Digitally 'superior' companies are better at attracting and retaining talent
- Companies at the forefront of innovation stand to outpace their competitors, a Randstad US study concludes. Workplace 2025: The Post-Digital Frontier found that only 10% of companies were rated as digitally "superior." These are enterprises that have fully incorporated a range of technologies, including artificial intelligence (AI) and automation, and have invested in reskilling employees in preparation for a digitized workplace. Most employers (52%) are in the development stage of digital transformation, and 38% are in the "proficient," or mid-range stage.
- Superior companies are 165% more likely to meet their business objectives, earn higher revenues, save on costs and have higher ROI, according to the study. Responses from 800 C-suite executives and about 3,000 workers nationwide indicate that superior companies have an edge in the talent wars by having completed their digital transformation.
- The study also found that digitization and employee brand are impacting employees. About 40% of workers in the study said they left a company because they lacked access to state-of-the-art digital tools, and 58% said they need to work elsewhere to gain digital skills. The factors influencing them to join a company are its use of the most up to date tools (80%), innovative culture (72%) and reputation as a leader in digitization (62%).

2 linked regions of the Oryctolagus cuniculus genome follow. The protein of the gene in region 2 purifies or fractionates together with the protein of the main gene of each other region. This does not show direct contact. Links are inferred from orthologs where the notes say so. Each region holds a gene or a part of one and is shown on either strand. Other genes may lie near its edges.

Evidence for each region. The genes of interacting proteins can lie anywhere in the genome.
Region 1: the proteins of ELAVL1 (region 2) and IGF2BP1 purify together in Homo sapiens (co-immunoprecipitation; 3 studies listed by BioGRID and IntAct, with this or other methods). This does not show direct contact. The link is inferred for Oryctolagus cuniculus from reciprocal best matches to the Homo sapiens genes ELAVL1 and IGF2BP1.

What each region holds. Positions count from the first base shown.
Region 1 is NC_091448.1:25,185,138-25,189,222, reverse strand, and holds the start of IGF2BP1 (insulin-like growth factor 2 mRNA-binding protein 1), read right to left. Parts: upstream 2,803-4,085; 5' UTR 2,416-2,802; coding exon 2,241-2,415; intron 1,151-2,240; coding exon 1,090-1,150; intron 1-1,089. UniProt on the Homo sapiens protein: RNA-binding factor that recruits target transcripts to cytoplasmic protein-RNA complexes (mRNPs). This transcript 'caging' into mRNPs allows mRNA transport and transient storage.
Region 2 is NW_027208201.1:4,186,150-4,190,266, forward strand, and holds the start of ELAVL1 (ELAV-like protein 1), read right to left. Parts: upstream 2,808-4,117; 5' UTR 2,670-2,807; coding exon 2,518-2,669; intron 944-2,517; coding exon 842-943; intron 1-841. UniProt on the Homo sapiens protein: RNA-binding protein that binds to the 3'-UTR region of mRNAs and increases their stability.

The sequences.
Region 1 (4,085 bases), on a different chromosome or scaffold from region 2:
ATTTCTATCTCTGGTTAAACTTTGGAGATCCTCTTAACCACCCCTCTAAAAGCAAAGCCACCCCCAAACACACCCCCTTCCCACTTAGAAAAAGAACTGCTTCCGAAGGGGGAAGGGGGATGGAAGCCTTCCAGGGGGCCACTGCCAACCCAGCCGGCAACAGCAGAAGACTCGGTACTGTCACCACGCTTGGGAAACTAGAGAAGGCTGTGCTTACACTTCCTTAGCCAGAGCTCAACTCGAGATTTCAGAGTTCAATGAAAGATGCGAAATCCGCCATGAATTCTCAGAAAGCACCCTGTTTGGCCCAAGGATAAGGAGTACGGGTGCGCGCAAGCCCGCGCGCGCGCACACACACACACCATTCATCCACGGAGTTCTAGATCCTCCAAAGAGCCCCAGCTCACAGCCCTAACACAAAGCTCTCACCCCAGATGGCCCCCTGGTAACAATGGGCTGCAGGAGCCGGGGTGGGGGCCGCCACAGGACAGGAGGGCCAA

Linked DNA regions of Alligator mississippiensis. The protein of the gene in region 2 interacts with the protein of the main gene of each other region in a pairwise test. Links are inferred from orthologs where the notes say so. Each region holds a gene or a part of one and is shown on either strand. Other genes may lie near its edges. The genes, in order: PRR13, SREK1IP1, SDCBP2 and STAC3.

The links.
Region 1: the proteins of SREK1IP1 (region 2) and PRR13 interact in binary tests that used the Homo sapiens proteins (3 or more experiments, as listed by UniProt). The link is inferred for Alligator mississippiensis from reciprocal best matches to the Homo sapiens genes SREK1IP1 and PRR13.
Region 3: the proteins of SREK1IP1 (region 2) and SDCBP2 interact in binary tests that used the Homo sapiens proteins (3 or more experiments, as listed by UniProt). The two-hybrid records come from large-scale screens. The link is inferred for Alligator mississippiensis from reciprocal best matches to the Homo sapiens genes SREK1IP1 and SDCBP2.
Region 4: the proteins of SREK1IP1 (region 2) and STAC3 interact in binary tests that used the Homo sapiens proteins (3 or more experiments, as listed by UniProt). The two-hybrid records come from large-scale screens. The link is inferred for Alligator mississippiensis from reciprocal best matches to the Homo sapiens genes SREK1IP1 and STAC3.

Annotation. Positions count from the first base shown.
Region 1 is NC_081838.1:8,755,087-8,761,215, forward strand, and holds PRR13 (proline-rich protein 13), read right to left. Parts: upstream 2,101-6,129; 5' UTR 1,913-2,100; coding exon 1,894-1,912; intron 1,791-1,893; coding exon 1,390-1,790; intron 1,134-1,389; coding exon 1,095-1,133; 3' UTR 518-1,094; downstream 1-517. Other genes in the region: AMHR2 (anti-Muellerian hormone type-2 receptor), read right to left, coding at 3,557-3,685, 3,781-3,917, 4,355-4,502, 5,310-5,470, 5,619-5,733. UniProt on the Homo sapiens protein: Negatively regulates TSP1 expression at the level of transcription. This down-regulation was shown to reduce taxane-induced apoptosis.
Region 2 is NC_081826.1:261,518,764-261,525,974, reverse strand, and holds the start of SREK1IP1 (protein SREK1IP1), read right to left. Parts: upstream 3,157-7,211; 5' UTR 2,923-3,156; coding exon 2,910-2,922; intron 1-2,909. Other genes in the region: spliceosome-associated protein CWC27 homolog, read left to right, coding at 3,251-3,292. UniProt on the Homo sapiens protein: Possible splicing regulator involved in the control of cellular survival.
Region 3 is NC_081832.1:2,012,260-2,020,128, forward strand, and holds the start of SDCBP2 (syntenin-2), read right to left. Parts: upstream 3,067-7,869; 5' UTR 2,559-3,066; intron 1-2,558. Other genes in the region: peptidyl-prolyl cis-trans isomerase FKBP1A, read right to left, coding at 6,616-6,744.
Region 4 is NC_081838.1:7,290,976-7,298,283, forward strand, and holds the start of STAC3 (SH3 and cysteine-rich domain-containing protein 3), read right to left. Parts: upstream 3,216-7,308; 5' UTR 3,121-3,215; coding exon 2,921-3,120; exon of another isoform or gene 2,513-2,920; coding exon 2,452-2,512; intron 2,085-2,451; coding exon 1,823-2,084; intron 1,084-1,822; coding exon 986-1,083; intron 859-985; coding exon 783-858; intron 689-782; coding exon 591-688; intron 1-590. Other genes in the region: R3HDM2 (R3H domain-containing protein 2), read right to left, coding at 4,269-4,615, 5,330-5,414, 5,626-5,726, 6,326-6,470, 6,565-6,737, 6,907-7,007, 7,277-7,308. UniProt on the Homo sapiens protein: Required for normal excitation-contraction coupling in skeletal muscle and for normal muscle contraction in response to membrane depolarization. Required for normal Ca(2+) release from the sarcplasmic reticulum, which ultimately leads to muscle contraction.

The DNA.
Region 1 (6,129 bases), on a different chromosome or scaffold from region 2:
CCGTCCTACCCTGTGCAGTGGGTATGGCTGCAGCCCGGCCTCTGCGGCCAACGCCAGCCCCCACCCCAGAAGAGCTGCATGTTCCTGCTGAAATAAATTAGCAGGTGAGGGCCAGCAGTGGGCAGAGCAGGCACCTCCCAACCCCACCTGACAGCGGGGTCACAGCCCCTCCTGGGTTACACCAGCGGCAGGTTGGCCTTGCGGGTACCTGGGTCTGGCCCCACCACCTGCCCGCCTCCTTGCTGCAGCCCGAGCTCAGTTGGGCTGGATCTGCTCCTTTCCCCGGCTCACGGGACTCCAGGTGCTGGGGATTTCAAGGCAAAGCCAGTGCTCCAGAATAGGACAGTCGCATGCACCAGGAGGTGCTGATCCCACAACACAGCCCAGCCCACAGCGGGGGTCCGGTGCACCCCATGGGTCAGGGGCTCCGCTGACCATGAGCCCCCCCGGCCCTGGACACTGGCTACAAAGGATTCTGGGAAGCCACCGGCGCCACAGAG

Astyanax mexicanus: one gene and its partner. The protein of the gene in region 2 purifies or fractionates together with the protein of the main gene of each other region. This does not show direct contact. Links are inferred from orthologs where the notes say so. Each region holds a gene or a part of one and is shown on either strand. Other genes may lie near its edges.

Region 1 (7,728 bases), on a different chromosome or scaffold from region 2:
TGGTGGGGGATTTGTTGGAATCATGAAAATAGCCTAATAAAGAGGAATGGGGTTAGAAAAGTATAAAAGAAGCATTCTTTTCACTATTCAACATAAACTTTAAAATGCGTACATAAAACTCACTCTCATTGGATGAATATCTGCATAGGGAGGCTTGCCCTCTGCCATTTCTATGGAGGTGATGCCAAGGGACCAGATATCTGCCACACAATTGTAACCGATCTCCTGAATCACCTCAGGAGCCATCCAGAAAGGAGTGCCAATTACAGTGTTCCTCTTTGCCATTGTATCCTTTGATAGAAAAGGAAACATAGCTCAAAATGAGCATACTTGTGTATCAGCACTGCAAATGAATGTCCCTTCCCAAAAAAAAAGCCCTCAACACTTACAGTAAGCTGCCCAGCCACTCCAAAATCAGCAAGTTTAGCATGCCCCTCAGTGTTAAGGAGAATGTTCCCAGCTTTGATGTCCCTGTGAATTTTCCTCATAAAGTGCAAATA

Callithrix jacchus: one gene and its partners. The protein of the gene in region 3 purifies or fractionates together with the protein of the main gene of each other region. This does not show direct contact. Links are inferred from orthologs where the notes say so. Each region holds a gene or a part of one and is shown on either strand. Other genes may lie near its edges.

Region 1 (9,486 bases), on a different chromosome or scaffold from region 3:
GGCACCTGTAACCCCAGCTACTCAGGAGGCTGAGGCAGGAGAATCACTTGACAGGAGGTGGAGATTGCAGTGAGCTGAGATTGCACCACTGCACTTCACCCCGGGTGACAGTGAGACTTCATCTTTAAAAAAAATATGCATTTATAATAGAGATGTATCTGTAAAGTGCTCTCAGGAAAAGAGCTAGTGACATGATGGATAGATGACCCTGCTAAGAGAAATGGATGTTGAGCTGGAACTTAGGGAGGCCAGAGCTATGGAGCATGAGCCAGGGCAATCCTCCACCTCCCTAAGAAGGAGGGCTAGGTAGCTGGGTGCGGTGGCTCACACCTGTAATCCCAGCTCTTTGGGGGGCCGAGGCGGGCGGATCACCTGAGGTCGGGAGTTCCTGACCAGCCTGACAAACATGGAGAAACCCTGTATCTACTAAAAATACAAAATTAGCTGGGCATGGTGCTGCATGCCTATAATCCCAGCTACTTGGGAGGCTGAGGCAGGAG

Digitization has freed up HR managers in carrying out their functions and has brought innovation to recruiting, benefits administration, data maintenance and more. But, first, HR managers need access themselves to tech tools before assisting workers. A recent study by The Hackett Group discovered that although 90% of HR leaders recognize that digital transformation will significantly change their organization's operations, less than half feel they have the tools to make it happen.
Employers have to engage employees on the platforms they prefer, and let them do the work in ways they feel they have the most control. Naturally, staying up on the latest tools and approaches can go a long way in helping employees feel cared for and engaged in what they do. But only adopting digital tools without a shift in company culture can derail any efforts to make lasting change.
Building company trust is a huge part of the transformation into a digital culture, and to do so, company leadership must consider "authenticity" and what it means to their organization. What does it take to be successful at your company? What makes working at your company unique? These are key questions to ask when gauging the nature of the business, especially when making any technological change.